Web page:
GOOGLE IS REPORTEDLY planning to develop gaming hardware to complement its rumoured ‘Yeti’ streaming service.
We first heard about ‘Yeti’, an alleged subscription-based games streaming service similar to Sony’s PlayStation No and Nvidia’s GeForce Now, back in February, but at the time, details were scarce.
Kotuku now has more information and has heard that Google is working on some sort of hardware to link up to the streaming service. There’s no word on technical specifications, so it’s unclear whether Google is looking to compete with the PS4 and Xbox One or whether it’s plotting a cheaper, lower-end Chromecast-like gadget.
We do know, though, that Google is starting to step up its efforts when it comes to gaming. The report notes that the firm spent recent trade shows like GDC and E3 gauging potential interest from developers, and notes that Google could even be interested in buying out game studios outright.
Some more information about the so-called Yeti streaming service has come to light too, with Kotaku reporting that, like GeForce Now, the Google’s service would offload the work of rendering graphics to beefy computers elsewhere, “allowing even the cheapest PCs to play high-end games”.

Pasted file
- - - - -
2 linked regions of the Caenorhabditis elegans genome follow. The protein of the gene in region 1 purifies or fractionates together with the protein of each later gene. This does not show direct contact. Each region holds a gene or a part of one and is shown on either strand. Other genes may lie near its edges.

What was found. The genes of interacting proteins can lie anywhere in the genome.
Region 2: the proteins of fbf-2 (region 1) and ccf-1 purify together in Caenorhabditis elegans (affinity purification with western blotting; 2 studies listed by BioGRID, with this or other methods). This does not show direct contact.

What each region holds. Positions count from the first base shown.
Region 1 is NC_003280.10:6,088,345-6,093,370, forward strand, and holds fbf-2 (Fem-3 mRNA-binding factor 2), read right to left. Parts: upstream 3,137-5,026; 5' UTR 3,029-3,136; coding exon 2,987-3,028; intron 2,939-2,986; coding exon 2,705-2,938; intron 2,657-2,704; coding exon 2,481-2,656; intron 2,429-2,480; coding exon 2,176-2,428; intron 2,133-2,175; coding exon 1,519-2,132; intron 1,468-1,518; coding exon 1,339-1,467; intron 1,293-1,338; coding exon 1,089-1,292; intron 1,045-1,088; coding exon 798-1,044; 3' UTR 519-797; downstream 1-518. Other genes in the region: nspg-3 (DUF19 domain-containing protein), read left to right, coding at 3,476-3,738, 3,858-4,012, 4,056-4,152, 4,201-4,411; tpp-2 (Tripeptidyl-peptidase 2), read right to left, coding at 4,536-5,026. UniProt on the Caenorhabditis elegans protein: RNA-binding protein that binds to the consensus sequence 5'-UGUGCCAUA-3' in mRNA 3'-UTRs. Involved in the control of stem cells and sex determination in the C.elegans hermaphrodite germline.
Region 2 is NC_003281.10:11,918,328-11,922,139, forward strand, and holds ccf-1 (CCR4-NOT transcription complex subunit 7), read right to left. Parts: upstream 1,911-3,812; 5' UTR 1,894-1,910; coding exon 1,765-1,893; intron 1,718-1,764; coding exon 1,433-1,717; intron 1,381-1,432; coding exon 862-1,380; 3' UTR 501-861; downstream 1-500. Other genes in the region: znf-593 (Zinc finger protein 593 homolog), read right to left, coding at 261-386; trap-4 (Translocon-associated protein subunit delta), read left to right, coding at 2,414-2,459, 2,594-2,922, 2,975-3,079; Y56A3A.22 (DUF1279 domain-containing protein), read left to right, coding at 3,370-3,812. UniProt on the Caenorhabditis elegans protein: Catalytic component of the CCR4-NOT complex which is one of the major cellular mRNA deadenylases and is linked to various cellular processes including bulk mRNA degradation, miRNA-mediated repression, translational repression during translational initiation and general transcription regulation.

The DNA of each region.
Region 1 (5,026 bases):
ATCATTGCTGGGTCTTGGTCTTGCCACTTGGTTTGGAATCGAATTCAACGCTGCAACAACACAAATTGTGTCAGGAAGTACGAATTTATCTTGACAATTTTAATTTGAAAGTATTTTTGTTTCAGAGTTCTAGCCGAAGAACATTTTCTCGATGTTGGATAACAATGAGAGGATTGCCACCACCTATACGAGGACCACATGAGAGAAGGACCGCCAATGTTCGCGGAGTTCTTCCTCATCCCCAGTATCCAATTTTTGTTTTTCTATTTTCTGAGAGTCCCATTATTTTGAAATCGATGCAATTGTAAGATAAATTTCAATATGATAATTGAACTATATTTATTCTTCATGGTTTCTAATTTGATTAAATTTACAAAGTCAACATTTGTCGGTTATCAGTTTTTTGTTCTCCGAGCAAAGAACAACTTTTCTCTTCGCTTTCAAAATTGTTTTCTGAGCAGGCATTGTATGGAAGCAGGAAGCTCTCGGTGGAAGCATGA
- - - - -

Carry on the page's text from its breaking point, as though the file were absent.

“Imagine playing The Witcher 3 within a tab on Google Chrome,” one of Kotaku’s sources said.
There’s also talk that Yeti will feature heavy YouTube integration, with Google leveraging the site’s bulky collection of gaming-related content.
“Imagine you’re playing a game and you run into a tricky boss or don’t know how to solve a puzzle. Instead of opening up your laptop or checking your phone for a guide, you could press a button to activate an overlay on your screen that cues up a YouTube walkthrough of the game you’re playing,” Kotaku explains.
There’s no word as to when Google is planning to launch its game streaming service, nor its accompanying hardware.
It might not be any time soon, though. According to earlier rumours, Google was planning to show off a console in time for the holiday season last year but scrapped the launch for reasons unknown. µ
Source : Inquirer